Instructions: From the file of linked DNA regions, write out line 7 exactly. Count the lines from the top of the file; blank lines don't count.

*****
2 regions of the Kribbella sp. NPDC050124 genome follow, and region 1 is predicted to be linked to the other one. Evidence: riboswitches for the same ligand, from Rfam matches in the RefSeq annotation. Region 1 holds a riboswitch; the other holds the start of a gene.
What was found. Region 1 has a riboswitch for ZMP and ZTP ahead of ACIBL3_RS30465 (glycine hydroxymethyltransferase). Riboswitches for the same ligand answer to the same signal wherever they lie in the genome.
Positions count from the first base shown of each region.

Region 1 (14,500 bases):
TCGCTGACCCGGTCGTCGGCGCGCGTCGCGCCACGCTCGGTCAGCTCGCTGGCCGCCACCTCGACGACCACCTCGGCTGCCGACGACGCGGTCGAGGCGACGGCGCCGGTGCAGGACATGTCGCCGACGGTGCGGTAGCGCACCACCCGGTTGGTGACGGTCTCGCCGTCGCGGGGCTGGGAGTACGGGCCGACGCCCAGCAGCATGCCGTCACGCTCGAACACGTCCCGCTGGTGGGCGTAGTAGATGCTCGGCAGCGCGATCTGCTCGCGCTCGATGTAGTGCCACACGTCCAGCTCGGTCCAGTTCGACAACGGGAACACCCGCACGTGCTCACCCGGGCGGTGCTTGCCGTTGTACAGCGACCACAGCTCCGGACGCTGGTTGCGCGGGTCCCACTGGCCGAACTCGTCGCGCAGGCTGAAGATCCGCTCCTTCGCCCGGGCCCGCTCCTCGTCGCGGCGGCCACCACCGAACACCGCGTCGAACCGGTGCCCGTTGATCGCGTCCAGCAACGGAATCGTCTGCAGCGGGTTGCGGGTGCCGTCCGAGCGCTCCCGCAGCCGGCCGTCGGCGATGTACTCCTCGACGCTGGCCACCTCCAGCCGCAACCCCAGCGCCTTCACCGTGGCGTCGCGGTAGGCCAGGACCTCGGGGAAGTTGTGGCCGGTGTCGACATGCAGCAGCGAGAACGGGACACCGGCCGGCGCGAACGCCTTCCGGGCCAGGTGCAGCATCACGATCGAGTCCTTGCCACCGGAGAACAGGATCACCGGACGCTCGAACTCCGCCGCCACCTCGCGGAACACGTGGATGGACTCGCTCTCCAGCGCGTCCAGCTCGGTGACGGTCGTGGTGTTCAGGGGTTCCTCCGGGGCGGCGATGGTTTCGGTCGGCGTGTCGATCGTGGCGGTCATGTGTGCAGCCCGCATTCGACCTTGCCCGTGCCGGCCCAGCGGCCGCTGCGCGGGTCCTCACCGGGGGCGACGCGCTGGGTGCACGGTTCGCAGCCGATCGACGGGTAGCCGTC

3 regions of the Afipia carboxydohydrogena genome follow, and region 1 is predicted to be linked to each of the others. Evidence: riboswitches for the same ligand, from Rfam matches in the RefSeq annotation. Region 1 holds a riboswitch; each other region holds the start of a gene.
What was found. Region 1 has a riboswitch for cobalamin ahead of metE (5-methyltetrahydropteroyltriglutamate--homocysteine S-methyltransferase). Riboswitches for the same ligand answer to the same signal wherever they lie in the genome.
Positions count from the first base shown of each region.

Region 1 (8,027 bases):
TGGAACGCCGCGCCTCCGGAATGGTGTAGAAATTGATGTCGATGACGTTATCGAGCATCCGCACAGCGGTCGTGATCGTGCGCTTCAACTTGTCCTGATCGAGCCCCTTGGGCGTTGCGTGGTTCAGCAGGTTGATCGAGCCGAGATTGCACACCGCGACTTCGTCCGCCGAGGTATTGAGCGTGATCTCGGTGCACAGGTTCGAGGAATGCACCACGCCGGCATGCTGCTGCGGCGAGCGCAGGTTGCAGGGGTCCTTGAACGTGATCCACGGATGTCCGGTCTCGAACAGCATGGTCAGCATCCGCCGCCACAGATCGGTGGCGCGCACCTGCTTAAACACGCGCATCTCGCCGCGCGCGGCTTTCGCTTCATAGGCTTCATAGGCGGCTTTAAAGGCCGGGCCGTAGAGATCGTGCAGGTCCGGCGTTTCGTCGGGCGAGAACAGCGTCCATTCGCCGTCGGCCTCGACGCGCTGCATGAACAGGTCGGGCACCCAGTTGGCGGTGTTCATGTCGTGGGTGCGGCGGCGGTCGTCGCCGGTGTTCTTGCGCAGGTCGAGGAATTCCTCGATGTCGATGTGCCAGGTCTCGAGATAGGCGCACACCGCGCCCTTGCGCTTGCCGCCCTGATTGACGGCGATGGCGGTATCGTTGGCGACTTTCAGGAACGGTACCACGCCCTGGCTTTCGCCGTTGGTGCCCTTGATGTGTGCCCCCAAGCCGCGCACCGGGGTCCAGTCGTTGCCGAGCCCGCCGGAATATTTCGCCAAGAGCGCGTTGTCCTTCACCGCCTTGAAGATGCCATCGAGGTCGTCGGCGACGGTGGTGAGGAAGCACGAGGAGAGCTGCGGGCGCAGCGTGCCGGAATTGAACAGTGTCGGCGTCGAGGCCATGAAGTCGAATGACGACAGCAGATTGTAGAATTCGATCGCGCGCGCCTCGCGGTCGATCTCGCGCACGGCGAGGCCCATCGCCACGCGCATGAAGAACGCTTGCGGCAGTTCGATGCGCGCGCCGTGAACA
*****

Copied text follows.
What was found. Region 1 has a riboswitch for cobalamin ahead of metE (5-methyltetrahydropteroyltriglutamate--homocysteine S-methyltransferase). Riboswitches for the same ligand answer to the same signal wherever they lie in the genome.